The role of brain-controlled breathing patterns in neurological and neuropsychiatric disorders

This is a brand new field that scientist have never thought of studying. Perhaps because we all take our ability to breathe for granted, since it is automatically organized for us by the brain, specifically parts of the brain stem. I think that it is time that we learn more about brain controlled breathing patterns at rest when awake and effects on arousal and on higher brain executive function.

It is a fascinating and complicated subject. It will probably require teamwork between respiratory physiologists and neurologists and psychiatrists. It seems that there are a number of brain controlled abnormal breathing patterns in many patient populations. For example with patients with heart problems can develop brain controlled changes in breathing patterns. This is especially true in heart failure. Patients with neuromuscular problems will have brain controlled abnormal breathing patterns. Patients who have had strokes may develop this too. Not all of these abnormal breathing patterns will involve visible shortness of breathe. They may involve hypoventilation or slow breathing at rest when awake. They may involve sleep apnea. They may involve too fast or periodic breathing at rest when awake. We do not yet know much about brain controlled breathing disturbance because without careful measurement they are not visible and the patient is rarely aware of them. The brain simply controls breathing rate and depth according to the metabolic needs of the patient no matter what other physical problems they may have.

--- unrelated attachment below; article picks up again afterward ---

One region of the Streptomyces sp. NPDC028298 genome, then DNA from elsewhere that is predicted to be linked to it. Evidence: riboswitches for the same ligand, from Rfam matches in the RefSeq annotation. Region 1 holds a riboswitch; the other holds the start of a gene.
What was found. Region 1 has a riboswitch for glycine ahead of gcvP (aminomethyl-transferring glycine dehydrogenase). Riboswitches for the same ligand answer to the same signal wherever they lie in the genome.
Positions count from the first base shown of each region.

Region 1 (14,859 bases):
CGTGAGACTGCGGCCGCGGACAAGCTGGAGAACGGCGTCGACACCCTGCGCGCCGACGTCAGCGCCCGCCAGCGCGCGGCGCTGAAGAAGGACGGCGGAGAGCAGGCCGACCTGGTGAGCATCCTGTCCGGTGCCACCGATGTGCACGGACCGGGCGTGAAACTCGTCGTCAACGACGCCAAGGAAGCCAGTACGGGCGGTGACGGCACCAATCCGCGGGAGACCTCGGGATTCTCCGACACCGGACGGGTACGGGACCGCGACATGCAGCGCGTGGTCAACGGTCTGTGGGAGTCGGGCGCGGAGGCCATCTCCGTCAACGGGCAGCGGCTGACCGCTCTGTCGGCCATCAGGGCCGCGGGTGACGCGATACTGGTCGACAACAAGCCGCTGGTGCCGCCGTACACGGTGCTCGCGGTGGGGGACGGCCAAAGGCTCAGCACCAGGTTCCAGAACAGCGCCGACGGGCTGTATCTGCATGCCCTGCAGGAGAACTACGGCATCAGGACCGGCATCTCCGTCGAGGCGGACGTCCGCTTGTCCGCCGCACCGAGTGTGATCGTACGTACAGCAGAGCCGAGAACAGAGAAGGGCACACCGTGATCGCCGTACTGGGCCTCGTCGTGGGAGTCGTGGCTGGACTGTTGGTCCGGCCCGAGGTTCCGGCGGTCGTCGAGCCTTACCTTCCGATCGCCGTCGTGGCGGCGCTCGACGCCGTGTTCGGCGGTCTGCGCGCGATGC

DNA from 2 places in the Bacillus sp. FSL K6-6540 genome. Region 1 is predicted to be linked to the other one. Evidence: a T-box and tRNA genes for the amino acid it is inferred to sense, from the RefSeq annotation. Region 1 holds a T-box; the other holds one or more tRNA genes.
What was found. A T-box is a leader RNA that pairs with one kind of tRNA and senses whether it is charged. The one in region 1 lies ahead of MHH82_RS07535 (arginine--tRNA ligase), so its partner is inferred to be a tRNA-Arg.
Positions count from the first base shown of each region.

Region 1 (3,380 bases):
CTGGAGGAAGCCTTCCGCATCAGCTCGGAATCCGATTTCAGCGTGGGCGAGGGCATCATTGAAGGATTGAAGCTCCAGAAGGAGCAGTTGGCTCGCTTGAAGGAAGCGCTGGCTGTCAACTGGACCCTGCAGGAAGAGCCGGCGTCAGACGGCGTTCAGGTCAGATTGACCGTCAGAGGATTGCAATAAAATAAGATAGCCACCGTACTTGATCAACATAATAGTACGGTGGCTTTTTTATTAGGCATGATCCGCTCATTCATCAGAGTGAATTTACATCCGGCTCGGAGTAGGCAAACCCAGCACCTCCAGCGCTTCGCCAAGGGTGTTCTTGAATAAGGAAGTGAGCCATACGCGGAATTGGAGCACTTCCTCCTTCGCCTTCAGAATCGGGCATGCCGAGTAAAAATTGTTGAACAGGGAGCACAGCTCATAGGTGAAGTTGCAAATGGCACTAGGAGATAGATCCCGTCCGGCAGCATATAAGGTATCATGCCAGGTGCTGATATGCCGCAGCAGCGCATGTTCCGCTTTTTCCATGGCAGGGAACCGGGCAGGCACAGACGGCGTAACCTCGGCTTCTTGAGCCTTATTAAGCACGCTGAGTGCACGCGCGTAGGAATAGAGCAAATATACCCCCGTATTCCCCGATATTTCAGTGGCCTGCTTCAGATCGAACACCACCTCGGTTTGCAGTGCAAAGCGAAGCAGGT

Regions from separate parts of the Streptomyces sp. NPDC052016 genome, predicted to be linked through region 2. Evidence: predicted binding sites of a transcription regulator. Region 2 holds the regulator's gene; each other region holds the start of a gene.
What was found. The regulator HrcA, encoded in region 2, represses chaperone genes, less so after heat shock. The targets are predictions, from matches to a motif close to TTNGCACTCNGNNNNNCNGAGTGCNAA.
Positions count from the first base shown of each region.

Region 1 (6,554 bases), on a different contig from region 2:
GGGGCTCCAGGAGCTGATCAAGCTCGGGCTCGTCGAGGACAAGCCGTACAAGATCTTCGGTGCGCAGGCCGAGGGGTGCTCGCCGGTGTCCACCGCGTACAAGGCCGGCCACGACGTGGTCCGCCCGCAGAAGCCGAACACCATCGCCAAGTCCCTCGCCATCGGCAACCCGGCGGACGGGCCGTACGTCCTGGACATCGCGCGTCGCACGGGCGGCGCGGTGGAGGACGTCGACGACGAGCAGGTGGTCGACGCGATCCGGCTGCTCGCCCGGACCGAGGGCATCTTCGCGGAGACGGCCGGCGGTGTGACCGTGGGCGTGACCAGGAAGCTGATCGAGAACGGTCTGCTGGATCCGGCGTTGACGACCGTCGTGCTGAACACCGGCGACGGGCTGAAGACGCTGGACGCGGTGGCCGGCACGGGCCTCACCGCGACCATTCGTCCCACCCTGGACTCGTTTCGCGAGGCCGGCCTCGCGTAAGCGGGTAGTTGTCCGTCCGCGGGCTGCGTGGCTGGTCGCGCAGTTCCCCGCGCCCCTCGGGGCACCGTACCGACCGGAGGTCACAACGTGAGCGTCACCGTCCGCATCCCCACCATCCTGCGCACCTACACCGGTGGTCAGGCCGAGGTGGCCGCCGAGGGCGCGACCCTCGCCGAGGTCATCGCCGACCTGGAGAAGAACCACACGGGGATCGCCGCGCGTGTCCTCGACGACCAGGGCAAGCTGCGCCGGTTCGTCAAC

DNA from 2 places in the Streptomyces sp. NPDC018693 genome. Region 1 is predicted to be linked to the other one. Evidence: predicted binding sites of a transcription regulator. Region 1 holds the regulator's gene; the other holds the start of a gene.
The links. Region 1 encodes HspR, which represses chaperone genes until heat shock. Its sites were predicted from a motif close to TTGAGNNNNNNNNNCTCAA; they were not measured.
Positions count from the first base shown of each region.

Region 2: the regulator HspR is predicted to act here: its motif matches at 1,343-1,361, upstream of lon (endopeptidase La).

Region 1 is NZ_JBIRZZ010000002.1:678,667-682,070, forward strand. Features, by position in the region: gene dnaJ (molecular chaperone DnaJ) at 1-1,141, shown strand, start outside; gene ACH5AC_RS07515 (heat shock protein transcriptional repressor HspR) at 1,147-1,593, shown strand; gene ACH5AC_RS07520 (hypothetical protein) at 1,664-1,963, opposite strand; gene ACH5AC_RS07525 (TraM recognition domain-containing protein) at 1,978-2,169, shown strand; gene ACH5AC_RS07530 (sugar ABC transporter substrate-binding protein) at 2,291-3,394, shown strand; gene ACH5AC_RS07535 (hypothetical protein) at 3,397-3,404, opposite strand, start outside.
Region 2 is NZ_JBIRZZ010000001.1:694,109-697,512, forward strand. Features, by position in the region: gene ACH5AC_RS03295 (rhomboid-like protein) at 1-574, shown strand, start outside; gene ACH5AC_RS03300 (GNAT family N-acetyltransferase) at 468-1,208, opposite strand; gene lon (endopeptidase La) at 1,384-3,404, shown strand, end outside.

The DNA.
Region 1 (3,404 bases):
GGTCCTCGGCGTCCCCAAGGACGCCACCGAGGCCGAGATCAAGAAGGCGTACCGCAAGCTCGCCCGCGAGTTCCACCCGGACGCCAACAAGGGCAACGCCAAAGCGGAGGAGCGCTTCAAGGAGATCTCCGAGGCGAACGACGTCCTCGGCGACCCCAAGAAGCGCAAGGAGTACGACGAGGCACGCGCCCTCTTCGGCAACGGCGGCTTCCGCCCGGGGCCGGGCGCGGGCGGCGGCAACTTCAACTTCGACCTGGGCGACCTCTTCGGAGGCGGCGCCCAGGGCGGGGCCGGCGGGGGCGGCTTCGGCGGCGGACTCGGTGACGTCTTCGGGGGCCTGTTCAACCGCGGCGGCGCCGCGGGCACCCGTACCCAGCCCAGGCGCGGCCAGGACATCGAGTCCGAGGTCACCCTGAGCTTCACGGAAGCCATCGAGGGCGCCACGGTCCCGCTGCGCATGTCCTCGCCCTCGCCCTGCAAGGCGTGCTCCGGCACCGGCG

I think that this is very exciting.

Let me review what early respiratory physiologists discovered when they actually tried to measure breathing rate in healthy normal adults. Then we will review what a famous psychiatrist found in a common syndrome of insanity.

John Scott Haldane [ 1860– 1936) was a Scottish physician and physiologist famous for intrepid self-experimentation which led to many important discoveries about the human body and the nature of gases. He and others like him found that the range of breathing rates in normal healthy adults ranged from as low as 3 breathes per minute to as high as 28-30 breathes per minute when at rest and awake. The spirometer was invented in 1840 by John Hutchinson but was not recognized as an important tool to diagnose airflow obstruction in lung and heart disease until 1980. Interest in respiratory rates faded as doctors struggled to understand lung disease. Respiratory rate and the amount of air exchanged per minute is very important but has been completely forgotten. Counting respiration rate is easy and brings in no additional income for the doctor so……there you go.


Emil Kraepelin (1856 – 1926) was a German  psychiatrist. Kraepelin believed the chief origin of psychiatric disease to be biological  and genetic malfunction. The reason he believed this was because of his epidemiological studies on serious mental illness. https://archive.org/details/manicdepressivei00kraeuoft, 1921Topics Psychiatry — Early works to 1900Manic-depressive illnessParanoiaPublisher Edinburgh : LivingstoneCollection gersteintorontomedicalheritagelibraryuniversity_of_torontoDigitizing sponsor MSNContributor Gerstein – University of TorontoLanguage English